Postgraduate study2016

MSc

International Relations

Department of Politics, History and International Relations

Year of entry: 2016

1 year full-time; 2-5 years part-time

The programme draws on the Department’s expertise in the study of International Relations, International Security, Foreign Policy, Diplomacy and the European Union and its member states. It focuses on policy and institutional analysis, with contemporary and professional relevance.

MSc

International Relations

Department of Politics, History and International Relations

Year of entry: 2016

1 year full-time; 2-5 years part-time

The programme draws on the Department’s expertise in the study of International Relations, International Security, Foreign Policy, Diplomacy and the European Union and its member states. It focuses on policy and institutional analysis, with contemporary and professional relevance.

Programme information

The programme normally includes a short subsidised visit to a governmental body or international organisation and can be taken with language training.

Students study a combination of compulsory and optional modules. In addition, all MSc students undertake a 15,000 word dissertation on an approved subject related to the award for which they are registered.

Core study areas include international relations theory, research methods, research design, and international politics: issues and policies.

Optional study areas are drawn from a range of modules offered in the School of Social, Political and Geographical Sciences relevant to the study and understanding of world politics.

Assessment

Modules are assessed by a combination of essays, group exercises, presentations and time-constrained assignments.

Entry qualification

A minimum of a good second class (2:1) honours degree or international equivalent in a relevant social sciences or humanities discipline.

Scholarships and sponsorships

International scholarships and bursaries available. See the department’s website for more information.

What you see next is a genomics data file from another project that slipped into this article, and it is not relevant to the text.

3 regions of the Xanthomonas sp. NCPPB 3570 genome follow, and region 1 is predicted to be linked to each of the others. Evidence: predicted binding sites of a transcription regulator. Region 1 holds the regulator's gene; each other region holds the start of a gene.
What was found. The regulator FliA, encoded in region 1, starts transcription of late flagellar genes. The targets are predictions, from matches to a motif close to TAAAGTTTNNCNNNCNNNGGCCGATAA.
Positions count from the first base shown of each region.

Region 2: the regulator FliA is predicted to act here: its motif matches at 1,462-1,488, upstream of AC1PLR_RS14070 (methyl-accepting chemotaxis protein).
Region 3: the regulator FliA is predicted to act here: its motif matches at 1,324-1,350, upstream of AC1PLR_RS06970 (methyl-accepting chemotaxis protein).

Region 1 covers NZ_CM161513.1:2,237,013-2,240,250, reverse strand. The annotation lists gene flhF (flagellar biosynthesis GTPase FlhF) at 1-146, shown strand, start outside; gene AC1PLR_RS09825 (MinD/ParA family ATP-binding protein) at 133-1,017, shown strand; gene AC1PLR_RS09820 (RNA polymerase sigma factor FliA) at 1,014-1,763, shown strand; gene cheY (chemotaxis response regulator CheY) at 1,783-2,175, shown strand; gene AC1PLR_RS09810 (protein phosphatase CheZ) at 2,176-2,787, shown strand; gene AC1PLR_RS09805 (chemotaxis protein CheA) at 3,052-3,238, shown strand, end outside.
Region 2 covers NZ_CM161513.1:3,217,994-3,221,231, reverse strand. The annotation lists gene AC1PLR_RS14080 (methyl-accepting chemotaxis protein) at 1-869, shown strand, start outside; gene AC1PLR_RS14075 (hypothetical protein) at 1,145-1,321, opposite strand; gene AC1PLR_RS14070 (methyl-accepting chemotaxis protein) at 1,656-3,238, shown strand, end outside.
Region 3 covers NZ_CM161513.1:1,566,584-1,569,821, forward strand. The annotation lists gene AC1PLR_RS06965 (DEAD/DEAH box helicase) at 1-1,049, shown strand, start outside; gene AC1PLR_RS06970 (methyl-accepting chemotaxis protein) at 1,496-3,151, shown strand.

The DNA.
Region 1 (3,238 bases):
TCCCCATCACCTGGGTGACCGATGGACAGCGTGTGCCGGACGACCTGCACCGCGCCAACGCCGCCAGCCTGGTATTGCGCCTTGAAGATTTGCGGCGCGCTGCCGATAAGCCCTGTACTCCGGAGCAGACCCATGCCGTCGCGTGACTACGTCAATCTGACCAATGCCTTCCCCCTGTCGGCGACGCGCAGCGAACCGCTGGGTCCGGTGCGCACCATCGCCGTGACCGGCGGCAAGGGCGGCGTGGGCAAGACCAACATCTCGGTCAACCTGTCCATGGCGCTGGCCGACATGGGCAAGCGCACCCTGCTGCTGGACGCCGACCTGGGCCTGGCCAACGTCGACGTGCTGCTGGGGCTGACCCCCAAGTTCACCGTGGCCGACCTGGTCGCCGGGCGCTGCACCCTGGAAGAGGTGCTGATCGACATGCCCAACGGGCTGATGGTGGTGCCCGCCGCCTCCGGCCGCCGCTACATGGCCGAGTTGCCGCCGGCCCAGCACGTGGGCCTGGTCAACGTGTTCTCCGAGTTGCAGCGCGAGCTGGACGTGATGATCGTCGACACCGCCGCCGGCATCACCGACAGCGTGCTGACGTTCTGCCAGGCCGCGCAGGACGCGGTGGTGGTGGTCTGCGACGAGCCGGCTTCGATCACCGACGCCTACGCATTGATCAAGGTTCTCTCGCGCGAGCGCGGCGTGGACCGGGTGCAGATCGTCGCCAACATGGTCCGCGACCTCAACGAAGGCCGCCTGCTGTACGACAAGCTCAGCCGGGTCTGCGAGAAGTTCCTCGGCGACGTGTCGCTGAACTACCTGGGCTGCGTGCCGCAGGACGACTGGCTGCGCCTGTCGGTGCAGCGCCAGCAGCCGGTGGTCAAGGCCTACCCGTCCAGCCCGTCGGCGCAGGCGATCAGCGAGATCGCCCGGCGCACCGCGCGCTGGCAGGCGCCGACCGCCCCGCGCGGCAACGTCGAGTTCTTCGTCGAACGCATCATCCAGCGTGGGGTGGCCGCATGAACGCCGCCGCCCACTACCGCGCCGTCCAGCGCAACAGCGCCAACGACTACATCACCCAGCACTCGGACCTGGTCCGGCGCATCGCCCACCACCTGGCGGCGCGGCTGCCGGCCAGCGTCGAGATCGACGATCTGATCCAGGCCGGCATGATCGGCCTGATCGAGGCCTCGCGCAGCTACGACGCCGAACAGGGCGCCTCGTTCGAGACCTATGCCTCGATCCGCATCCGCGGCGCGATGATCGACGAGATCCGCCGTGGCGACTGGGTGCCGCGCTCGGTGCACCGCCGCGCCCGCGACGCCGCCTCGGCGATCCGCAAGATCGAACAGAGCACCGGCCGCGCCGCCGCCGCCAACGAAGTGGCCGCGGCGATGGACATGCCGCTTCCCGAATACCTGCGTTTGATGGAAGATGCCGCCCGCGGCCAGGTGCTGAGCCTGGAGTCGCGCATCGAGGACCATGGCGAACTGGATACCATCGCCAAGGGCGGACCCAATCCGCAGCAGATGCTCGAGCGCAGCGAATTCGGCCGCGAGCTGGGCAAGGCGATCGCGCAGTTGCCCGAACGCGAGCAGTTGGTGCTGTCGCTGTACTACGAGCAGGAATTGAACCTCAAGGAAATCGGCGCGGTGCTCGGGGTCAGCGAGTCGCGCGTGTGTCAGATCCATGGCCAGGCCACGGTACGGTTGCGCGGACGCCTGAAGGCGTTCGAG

Careers and further study

Graduates have gone into a wide variety of careers: public and international organisations in the UK and EU; business, teaching, the voluntary sector and further academic research.

Programme modules

Semester One: 

EUP206 (compulsory) – International Relations Theory (30 credits).

This module provides an overview of contemporary theories of International Relations, and applies them to specific cases.

EUP124 (compulsory) – Philosophical Foundations of Social Science Research (10 credits).

The module aims to enable Masters' students to explore issues of research methods and techniques and to apply these in the context of other modules.

Option 1 – (30 credits) (choose 30 credits from): GYP005 – Globalization: Key Debates and Issues (30 credits)

The aims of this module are to Introduce students to debates surrounding the concept of globalization and to show how this concept has been invoked in a variety of geographical scholarships on the nature of space, place and territory. It aims to outline the contributions of geographers to the understanding of globalization in the context of wider debates about processes of globalization across the social sciences.

SSP303 Politics of Representation (15 credits):

The aim of this module is to develop a critical understanding of current debates and advanced research about the politics of representation and to develop the skills relevant to the analysis of the involvement of media and cultural forms in social inclusion and exclusion.

SSP305 Digital Futures: Explorations in New Media’s (15 credits)

The aim of this module is to consider contemporary approaches to the economic, social, political and cultural impact of digital technologies.

EULXXX– Language Option (2 x 10 credits)

The aim of this module is to provide an opportunity to develop practical language skills, with a view to enhancing candidate employability. Students may choose 30 credits of language modules (3 X 10 credit language modules). 2 x 10 credit Language modules would be studied during Semester 1 and one 10 credit language module would be studied during Semester 2.